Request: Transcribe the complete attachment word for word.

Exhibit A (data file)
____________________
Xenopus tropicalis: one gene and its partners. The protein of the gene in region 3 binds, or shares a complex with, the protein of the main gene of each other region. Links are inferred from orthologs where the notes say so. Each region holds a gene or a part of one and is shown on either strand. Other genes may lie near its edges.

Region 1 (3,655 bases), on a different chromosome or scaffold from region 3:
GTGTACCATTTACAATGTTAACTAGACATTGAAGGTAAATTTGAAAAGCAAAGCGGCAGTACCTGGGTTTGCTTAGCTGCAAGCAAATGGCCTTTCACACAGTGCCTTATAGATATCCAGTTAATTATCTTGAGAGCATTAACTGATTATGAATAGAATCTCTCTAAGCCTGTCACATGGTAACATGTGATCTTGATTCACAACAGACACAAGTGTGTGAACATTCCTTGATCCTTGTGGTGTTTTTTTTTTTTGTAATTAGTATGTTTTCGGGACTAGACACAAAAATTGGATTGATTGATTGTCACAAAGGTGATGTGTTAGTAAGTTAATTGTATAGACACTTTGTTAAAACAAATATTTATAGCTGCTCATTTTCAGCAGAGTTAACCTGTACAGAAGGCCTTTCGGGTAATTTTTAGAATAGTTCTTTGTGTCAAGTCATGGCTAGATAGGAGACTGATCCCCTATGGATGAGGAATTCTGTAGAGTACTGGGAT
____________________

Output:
Xenopus tropicalis: one gene and its partners. The protein of the gene in region 3 binds, or shares a complex with, the protein of the main gene of each other region. Links are inferred from orthologs where the notes say so. Each region holds a gene or a part of one and is shown on either strand. Other genes may lie near its edges.

Region 1 (3,655 bases), on a different chromosome or scaffold from region 3:
GTGTACCATTTACAATGTTAACTAGACATTGAAGGTAAATTTGAAAAGCAAAGCGGCAGTACCTGGGTTTGCTTAGCTGCAAGCAAATGGCCTTTCACACAGTGCCTTATAGATATCCAGTTAATTATCTTGAGAGCATTAACTGATTATGAATAGAATCTCTCTAAGCCTGTCACATGGTAACATGTGATCTTGATTCACAACAGACACAAGTGTGTGAACATTCCTTGATCCTTGTGGTGTTTTTTTTTTTTGTAATTAGTATGTTTTCGGGACTAGACACAAAAATTGGATTGATTGATTGTCACAAAGGTGATGTGTTAGTAAGTTAATTGTATAGACACTTTGTTAAAACAAATATTTATAGCTGCTCATTTTCAGCAGAGTTAACCTGTACAGAAGGCCTTTCGGGTAATTTTTAGAATAGTTCTTTGTGTCAAGTCATGGCTAGATAGGAGACTGATCCCCTATGGATGAGGAATTCTGTAGAGTACTGGGAT